From the Mountain

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From The Mountain

Mark J. Tidwell

I pulled up in front of Jellico’s U.S. Post Office the other day and quickly noticed Old Glory waving briskly at half-mast.  I couldn’t for the life of me think of why it was so.  I inquired inside and was told it was in memory of America’s last doughboy of World War I.  James Webb, former Jellico Postmaster, had given me the clipping of Frank Woodruff Buckles’ passing quite a few days before, so I was surprised that so long after the fact the vet was being recognized.

So now, here we are in March 2011 and not one single, solitary, living American soldier is left from the “War to End All Wars.”  A true epic event in history is now forever relegated to the books on the shelves.  No one is left alive to tell us firsthand about the muddy trenches, the assaults across no-man’s land into the face of withering machinegun fire, or in the case of Buckles, hauling ambulance-full after ambulance-full of wounded men to the aid stations.

So, let us bid a thankful farewell to the World War I American Doughboy. You sallied forth from a nation that had sought isolation to go out and to change the world forever.  Your generation served their country well from Belleau Wood to the Muese-Argonne.  From the most decorated soldier of the Great War, Alvin York of Pall Mall, TN, to the last living man of the American Expeditionary Force, F. W. Buckles, we bid you farewell and will now only know you in printed word, documentary film, or the inscription on a headstone in a lonely cemetery.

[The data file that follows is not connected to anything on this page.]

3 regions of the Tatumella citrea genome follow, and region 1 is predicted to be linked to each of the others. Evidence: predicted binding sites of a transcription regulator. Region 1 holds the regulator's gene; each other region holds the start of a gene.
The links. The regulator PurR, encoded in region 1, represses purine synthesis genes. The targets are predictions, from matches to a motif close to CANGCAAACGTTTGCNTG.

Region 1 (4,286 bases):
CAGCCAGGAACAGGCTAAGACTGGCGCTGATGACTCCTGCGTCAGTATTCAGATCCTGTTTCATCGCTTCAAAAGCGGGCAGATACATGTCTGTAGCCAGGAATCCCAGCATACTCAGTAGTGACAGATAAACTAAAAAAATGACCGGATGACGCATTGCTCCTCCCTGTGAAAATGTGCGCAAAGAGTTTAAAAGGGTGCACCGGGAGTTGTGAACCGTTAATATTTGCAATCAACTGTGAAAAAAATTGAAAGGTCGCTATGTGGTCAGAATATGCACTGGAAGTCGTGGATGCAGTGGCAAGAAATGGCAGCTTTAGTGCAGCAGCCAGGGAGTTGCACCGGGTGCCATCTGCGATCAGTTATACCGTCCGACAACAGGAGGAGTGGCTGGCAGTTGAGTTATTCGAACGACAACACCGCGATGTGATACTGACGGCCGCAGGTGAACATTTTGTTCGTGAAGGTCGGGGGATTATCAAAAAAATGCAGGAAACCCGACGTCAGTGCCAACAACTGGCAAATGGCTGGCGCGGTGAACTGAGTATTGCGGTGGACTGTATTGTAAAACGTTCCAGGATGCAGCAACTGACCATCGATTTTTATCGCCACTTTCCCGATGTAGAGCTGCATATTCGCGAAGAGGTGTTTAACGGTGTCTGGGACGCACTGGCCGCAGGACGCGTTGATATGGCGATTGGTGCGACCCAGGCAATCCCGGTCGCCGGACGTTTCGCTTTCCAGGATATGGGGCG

I also thought of World War II after the recent earthquake and follow-on tsunami decimated parts of Japan.   Elements of the U.S. Pacific Fleet were off the coast to aid a former mortal enemy of six decades past.  In my opinion, that’s why WW II is the most successful war ever fought by the United States.  From the bloodiest conflict in history arose post war change and alliances that have stood the test of time. 

I pulled out my late father’s well worn little journal he carried with him across the Pacific. In his 21 December 1946 entry, during the occupation of Japan, he recorded that his destroyer squadron was at anchor when all manner of sirens and radio traffic erupted.  The ships immediately got under way and headed out at flank speed, roaring up Tokyo Bay.

There had been an earthquake and a tsunami was inbound.  The ships rode over a seventeen foot wave.  It sounded pretty scary to me just reading it.  He went on to record that a one-hundred by sixty mile area was very heavily damaged by the tsunami.  I looked it up on the Internet and found that the earthquake hit at 4:20 a.m. and was of magnitude 8.5.  Two thousand ships were capsized and 40,000 homes were destroyed.  Honshu, Kyusu, and Shikoku were left in shambles.  Of course, CNN wasn’t around back then to cover such a disaster.  The more the news breaks the more it seems to stay the same.